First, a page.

### Help Support Homebuilt Aircraft & Kit Plane Forum:

#### PatrickW

##### Well-Known Member
I live in the country and never fly into a Mode-C veil, or into Class C, or anywhere else where ADSB-Out is required.

But I'd like to have the option of visiting friends who live at airparks which are within a Mode-C veil, so I'd need ADSB-Out to do that.

I don't want to permanently install ADSB-Out into either of my homebuilts (one is flying now, another is under construction, and third kit is paid for and I'll pick it up in about 6 months).

Is there such a thing as a portable ADSB-Out? Something that I could buy once, and then use in whichever plane I'm flying at that time? That sounds like it would be an ideal solution for guys like me.

Thanks,

- Pat

#### spaschke

##### Well-Known Member
No such thing that is legal. FAA requires it to be installed and not portable. Ads-b is airplane specific, even though the code can be changed in the settings.

#### TFF

##### Well-Known Member
Not legal to remove once you put it in. To move it around would require reprogramming each time, which is a hassle in its self. Honest mistakes, the FAA sends nasty grams, I would not want to get caught, flat breaking the rules.

#### proppastie

##### Well-Known Member
Supporting Member
To move it around would require reprogramming each time,
as we get old we forget things....I know I can access my Skybeacon from my phone app so if changing the N# and ICAO is possible with that (I can not remember) I would not find that so bad and it is only 2 screws and 2 wires same as the position light is replaces....I also can not remember if I gave my N# to the company or not and it is certainly a little pricey for an occasional flight.... The experimental version is less expensive though and one might be able to play more and go more places with the airplane if it is installed, if a portable was out there it probably would cost just as much....it really is easy to install unless the problem is you do not have a transponder too.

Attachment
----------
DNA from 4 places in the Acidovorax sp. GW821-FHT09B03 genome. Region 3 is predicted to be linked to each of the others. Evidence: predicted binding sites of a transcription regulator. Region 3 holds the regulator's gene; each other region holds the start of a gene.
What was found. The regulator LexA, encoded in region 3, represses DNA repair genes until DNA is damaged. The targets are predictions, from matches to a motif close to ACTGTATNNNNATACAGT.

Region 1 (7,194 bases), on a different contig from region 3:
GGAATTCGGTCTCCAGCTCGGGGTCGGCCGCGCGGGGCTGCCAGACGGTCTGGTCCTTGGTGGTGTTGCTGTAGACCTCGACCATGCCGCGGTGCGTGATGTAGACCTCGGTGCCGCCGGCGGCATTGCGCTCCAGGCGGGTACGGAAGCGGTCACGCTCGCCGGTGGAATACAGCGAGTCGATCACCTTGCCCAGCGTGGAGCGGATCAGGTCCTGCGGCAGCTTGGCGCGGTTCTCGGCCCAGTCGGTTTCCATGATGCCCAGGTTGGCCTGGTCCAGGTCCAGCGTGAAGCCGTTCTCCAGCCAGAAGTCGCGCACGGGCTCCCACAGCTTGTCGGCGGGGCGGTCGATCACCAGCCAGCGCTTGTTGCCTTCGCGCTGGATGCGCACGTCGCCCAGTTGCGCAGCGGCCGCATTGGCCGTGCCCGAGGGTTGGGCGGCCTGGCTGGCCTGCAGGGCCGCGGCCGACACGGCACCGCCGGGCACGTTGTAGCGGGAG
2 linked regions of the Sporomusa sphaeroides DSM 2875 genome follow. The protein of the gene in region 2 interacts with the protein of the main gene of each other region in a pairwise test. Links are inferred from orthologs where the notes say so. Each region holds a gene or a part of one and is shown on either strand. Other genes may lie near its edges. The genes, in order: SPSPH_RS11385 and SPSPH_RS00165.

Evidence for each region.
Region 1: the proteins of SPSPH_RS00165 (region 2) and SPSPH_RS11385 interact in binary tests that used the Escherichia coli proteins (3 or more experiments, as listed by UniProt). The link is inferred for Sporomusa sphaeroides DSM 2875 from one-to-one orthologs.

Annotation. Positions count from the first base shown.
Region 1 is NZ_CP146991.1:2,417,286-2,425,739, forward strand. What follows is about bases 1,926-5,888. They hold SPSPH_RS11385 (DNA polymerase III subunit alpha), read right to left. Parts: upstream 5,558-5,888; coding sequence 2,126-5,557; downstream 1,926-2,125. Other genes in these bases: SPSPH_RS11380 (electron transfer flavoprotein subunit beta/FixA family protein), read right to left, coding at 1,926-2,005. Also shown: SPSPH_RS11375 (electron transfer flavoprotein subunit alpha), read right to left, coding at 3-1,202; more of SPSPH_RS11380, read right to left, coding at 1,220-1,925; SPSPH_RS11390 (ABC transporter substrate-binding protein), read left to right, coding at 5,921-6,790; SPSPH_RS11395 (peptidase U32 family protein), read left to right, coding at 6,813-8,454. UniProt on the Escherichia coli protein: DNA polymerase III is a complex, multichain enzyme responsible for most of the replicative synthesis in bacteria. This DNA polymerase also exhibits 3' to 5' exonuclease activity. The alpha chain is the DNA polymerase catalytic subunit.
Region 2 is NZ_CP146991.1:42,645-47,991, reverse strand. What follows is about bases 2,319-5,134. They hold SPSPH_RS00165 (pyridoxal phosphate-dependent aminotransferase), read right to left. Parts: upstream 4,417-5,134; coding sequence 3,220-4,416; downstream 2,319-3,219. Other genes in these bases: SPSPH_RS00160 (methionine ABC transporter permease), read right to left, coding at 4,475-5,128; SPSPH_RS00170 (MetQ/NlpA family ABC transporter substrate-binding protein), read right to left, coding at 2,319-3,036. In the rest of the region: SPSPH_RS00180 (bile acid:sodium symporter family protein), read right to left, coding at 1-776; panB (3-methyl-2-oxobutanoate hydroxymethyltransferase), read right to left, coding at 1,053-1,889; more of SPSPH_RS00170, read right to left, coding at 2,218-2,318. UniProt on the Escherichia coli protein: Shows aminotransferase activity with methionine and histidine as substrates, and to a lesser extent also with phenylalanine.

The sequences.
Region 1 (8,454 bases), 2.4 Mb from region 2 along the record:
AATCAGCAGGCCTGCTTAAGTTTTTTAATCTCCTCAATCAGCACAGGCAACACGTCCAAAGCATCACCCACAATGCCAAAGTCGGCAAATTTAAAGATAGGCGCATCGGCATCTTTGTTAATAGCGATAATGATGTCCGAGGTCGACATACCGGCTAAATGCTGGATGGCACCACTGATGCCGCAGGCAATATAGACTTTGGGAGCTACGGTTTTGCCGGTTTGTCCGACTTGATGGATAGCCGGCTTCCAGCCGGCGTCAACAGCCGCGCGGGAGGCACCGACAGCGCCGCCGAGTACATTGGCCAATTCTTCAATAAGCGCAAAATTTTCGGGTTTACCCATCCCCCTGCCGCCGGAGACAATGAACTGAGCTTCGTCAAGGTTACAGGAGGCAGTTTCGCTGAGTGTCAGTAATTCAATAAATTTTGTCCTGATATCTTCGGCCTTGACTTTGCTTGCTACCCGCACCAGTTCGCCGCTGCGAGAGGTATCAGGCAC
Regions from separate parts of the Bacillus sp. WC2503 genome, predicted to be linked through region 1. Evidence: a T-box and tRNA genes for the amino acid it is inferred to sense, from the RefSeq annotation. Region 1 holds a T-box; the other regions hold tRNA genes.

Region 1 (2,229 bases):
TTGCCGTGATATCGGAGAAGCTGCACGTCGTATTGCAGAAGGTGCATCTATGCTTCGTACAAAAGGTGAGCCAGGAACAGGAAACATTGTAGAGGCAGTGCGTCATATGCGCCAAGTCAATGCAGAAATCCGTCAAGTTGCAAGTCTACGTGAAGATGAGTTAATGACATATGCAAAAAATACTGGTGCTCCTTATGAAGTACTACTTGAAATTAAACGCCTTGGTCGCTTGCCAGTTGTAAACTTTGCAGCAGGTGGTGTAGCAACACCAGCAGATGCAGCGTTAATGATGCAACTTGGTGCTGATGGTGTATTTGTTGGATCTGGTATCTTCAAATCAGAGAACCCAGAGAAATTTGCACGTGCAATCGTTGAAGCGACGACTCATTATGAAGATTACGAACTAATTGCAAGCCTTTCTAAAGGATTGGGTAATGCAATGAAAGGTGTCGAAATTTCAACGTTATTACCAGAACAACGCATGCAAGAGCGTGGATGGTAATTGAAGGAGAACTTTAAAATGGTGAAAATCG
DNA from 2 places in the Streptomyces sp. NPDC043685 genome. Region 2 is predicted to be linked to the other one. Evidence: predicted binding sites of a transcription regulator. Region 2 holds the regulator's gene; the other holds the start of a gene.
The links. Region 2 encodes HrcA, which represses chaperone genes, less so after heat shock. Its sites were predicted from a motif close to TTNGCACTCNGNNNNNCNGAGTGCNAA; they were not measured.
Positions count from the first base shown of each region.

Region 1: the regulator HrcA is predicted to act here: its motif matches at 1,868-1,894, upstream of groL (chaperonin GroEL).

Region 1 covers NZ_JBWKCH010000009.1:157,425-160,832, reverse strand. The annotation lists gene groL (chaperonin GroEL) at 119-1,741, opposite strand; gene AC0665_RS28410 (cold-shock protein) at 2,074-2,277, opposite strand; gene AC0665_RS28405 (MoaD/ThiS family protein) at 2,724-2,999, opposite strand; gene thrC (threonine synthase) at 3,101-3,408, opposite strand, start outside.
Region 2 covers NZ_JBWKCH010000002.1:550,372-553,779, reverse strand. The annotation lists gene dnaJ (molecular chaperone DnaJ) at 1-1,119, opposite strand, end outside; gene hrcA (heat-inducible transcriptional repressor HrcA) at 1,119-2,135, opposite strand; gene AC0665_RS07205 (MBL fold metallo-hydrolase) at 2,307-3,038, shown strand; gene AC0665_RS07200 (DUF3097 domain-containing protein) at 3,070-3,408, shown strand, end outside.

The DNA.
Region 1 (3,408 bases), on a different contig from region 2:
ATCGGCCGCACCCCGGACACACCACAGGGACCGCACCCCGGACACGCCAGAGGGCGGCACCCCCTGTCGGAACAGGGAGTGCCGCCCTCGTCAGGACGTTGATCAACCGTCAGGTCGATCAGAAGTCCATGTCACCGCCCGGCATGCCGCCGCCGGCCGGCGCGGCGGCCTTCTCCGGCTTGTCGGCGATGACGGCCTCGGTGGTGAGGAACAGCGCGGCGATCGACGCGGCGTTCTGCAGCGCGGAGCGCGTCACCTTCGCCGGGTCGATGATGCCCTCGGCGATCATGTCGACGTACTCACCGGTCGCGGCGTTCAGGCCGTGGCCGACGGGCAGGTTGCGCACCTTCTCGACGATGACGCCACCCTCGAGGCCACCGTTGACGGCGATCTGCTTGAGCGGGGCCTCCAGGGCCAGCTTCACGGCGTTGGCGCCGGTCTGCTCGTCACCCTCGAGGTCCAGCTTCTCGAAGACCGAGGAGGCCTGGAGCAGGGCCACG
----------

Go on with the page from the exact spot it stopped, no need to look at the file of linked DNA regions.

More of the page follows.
#### GeeZee

##### Well-Known Member
Proppastie, what you are suggesting might work. What you are doing is uninstalling/ installing an ADSB system. That‘s not a portable ADSB system.
You would want a separate PAPR report for each aircraft. As long as you stay in the the mode C veil you don’t need to talk to anyone and can run in anonymous mode so “the man” wouldn’t even know which aircraft was using the equipment. You might be getting into a grey area if you wanted to fly either A/C without ADSB.

#### proppastie

##### Well-Known Member
Supporting Member
I would think one would just install it on one aircraft and only use that aircraft with ADSB to visit friends in the mode C areas.....but if you have more than one aircraft I would think you could have more than one ADSB

#### GeeZee

##### Well-Known Member
Well sure you can have as many as you can afford…
I just meant that there is some wording in the rule that says you can’t turn ”off” an installed system. I think there is still some speculation that that intent could be interpreted to mean that you can’t uninstall a system for “convenience”. I don’t recall reading any details about uninstalling a system so can’t really say.

#### Jay Kempf

##### Curmudgeon in Training (CIT)
Supporting Member
If you are the repairman for your machine you can use the experimental version of Uavionix. Those last time I checked were about $800. The certified version is about$2k plus A&P fees. Simple install and setup with a cell phone app. It just rebroadcasts your current transponder settings and then output in the correct format. If you are the repairman on several aircraft I can't imagine that you couldn't move one from one to the other to the other (2 screws and 2 crimp connections) with the appropriate log entries...

#### TFF

##### Well-Known Member
Moving to another airplane would be a hassle the way things should be mounted. You could leave everything flopping on the floor like I did with a cheap car stereo in high school, but that’s not aviation. Most of the ADSB boxes are not tray mounted, it’s unbolting and bolting. You have to use the Uavionix to be able to program. Most other brands require service centers to program.